IBS Diets


Diets, like clothes, should be tailored to you.
Joan Rivers


Eat more fibre, no actually eat less fibre.  Eat plenty of fresh fruit, no on second thoughts don’t do that either.  For most IBS sufferers,  conventional  dietary advice would have catastrophic consequences.  Learning to tailor a diet to your own personal  IBS requirements should be one of the first goals in tackling IBS.


Whilst certain foods have universally detrimental effects,  for most of us, it is a case of trial and error.  Going through the painfully slow process of tracking these issues may seem to be excessively time consuming, however the long term benefits will always outweigh the negatives.


Unique


We are unique, despite this we have a tendency to try and  pigeon hole most phenomena.  The broadness of the term IBS renders the use of simple dietary tips pointless.  A constipation sufferer, will not improve if given the identical advice of a diahorrea sufferer, however both fall under the IBS bracket.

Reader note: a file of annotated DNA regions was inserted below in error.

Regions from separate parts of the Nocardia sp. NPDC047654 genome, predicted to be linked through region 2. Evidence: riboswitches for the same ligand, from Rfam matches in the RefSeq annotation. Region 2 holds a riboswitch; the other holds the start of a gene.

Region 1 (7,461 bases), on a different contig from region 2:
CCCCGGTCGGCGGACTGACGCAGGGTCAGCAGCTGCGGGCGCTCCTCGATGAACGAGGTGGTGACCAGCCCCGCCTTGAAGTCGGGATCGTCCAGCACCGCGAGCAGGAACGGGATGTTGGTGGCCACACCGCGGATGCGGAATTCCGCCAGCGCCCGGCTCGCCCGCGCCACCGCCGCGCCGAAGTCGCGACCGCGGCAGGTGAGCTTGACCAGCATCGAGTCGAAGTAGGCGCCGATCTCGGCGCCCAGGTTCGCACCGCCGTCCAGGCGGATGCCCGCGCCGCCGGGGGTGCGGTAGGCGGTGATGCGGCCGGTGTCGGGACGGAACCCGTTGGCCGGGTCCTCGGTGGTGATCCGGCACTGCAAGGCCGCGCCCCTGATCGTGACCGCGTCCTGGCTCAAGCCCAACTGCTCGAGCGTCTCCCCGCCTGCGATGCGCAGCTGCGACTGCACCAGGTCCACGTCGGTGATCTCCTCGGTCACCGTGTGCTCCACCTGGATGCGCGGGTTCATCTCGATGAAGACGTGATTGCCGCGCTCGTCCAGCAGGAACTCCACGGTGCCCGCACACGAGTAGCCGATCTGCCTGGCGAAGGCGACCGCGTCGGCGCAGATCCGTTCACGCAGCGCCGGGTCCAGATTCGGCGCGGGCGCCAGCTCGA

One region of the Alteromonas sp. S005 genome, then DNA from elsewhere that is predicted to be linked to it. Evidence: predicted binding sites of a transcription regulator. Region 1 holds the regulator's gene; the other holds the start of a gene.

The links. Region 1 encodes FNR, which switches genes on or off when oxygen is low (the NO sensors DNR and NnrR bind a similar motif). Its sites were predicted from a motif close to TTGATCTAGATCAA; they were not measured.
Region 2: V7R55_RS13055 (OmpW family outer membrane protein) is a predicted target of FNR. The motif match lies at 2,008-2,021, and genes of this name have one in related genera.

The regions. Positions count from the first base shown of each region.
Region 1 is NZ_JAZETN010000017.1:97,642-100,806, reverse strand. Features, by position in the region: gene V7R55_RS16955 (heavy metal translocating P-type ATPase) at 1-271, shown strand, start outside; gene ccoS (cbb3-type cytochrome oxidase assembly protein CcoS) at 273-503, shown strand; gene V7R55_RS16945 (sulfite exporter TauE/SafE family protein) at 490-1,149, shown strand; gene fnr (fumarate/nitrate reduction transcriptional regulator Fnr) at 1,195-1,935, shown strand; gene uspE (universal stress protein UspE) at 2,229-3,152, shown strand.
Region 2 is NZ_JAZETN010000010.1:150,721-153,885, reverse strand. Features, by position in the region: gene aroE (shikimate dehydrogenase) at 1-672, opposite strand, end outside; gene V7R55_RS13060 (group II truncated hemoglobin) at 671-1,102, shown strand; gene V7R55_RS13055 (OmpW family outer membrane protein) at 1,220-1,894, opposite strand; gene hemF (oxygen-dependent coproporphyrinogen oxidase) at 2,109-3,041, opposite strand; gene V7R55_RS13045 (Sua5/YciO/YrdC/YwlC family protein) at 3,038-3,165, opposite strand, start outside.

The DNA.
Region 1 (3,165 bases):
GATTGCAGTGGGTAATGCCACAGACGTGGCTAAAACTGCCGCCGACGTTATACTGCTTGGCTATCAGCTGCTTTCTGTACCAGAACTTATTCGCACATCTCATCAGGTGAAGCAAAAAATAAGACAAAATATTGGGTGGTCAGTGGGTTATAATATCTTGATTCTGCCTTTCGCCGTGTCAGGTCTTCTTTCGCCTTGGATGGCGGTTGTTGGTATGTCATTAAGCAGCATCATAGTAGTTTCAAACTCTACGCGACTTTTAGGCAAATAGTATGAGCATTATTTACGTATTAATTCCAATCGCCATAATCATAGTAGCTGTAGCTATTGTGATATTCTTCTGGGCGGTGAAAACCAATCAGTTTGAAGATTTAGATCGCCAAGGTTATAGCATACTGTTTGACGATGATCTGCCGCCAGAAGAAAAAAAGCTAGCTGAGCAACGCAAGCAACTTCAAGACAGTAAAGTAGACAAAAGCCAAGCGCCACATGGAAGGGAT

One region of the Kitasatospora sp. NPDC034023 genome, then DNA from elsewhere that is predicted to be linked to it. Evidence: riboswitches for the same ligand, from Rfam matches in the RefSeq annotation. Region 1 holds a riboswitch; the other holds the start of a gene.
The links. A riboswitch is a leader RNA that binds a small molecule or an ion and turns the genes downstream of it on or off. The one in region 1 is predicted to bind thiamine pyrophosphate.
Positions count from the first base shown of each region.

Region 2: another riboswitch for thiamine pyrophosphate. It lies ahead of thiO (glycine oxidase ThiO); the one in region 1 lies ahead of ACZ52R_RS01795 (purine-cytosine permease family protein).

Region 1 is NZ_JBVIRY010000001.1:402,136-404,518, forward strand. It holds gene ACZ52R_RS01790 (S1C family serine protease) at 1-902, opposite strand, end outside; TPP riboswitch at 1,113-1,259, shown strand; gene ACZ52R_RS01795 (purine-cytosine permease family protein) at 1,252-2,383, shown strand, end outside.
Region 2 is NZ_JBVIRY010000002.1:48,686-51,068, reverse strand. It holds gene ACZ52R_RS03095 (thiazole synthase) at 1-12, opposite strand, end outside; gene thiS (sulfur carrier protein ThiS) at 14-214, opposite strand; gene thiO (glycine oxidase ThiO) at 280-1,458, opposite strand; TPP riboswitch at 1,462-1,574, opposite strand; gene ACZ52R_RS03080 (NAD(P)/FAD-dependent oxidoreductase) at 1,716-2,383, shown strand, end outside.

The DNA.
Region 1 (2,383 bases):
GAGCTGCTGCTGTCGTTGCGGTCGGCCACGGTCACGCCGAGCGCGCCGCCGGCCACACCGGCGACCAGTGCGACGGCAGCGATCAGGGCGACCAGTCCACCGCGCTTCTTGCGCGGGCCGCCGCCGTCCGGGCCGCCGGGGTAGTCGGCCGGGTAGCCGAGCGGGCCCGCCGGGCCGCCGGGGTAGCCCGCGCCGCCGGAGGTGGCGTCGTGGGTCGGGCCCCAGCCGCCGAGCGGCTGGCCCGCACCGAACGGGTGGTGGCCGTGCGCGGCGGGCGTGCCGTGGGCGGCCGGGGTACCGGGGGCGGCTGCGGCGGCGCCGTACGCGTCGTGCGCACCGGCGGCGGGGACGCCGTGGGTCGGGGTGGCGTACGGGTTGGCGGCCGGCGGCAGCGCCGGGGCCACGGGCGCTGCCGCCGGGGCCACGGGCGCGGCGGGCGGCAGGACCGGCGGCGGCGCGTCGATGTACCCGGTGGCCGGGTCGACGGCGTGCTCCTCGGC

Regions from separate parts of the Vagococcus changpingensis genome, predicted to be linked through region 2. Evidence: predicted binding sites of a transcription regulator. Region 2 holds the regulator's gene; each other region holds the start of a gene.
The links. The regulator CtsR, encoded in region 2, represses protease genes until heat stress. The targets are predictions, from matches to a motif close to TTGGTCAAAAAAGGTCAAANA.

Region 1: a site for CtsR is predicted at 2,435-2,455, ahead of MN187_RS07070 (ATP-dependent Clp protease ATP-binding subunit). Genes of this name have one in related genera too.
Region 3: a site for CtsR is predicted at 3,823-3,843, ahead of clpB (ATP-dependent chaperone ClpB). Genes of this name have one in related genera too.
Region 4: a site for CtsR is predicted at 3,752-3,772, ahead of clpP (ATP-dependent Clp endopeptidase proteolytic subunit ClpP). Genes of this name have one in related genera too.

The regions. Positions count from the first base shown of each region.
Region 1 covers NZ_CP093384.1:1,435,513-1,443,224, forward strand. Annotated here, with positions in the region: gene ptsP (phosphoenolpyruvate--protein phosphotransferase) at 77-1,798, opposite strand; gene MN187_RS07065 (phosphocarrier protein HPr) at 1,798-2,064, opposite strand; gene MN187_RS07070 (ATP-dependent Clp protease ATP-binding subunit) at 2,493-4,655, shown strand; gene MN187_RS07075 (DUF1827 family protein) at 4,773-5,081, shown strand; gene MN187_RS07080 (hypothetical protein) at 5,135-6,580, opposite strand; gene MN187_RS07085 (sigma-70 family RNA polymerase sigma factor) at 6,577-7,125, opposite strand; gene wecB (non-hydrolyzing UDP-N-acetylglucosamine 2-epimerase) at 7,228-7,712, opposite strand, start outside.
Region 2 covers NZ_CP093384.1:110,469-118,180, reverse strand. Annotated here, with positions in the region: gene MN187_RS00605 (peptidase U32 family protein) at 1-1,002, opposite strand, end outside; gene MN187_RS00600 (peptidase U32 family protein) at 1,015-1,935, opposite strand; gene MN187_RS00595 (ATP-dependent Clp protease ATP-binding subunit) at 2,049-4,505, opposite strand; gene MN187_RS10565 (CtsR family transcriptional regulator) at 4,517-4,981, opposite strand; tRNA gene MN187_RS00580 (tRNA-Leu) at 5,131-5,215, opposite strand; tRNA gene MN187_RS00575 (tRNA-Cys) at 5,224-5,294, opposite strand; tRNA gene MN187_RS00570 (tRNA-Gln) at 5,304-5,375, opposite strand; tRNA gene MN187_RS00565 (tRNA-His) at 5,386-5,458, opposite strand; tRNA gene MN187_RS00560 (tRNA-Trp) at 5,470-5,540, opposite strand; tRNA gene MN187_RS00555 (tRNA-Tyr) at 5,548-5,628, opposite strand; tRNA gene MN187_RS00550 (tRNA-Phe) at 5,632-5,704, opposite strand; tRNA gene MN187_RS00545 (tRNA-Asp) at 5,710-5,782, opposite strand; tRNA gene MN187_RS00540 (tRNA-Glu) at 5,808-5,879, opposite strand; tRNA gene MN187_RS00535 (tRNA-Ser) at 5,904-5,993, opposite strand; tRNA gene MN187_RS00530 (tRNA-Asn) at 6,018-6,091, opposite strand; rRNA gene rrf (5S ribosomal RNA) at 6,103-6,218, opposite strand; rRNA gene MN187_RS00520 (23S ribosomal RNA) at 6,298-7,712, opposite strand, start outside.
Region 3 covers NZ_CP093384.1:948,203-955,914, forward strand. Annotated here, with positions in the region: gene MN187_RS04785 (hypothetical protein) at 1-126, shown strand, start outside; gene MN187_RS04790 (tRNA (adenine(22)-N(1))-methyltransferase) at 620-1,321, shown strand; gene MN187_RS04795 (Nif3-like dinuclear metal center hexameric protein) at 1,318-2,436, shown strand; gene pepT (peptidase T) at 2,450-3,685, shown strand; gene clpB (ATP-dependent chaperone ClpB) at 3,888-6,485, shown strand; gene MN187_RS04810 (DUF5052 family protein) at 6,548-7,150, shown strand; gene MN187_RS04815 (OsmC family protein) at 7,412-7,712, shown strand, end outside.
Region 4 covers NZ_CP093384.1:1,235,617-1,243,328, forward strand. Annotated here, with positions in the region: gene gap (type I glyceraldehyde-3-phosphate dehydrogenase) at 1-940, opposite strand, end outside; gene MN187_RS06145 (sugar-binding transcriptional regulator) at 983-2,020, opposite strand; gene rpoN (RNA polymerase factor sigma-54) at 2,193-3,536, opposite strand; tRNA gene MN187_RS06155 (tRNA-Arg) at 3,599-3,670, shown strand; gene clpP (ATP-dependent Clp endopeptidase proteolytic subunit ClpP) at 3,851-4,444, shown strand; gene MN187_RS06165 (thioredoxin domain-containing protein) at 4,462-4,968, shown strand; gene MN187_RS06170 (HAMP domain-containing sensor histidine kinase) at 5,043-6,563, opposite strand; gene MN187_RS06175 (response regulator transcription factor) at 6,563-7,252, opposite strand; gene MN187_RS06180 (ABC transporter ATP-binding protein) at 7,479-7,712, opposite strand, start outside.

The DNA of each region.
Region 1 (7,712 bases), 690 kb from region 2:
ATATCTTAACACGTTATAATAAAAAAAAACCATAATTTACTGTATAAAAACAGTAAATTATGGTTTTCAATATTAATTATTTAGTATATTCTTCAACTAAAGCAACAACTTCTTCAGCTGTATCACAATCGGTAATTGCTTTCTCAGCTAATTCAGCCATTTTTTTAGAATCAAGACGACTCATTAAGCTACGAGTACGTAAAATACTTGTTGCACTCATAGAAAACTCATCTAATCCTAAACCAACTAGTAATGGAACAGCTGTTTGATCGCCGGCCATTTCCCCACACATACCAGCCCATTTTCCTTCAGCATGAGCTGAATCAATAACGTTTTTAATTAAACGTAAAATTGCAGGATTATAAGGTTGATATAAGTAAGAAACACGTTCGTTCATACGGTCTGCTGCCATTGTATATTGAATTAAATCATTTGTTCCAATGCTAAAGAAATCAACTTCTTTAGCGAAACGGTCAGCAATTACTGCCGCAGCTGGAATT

Individual foods can also provoke different reactions in different people.  Certain foods high in fructooligosaccharides,  such as peppers and onions may cause bloating and discomfort, but not rapid movements.   Some may be able to digest gluten, others not.  Learning what is right for you and you alone should be your priority.  As stated some foods are notorious and offer a starting point, however it can be highly surprising so of the foods that you personally can eat.


Our advice  on the subject of IBS diets is clear, tailor any diet to your own condition.  Always do your very best to try and get a balanced diet, however do so in a way that leaves you comfortable.  For those who end up with a highly restricted diet, supplementation may need to be investigated to ensure that the body is nutritionally balanced.


Date: 15/08/2012
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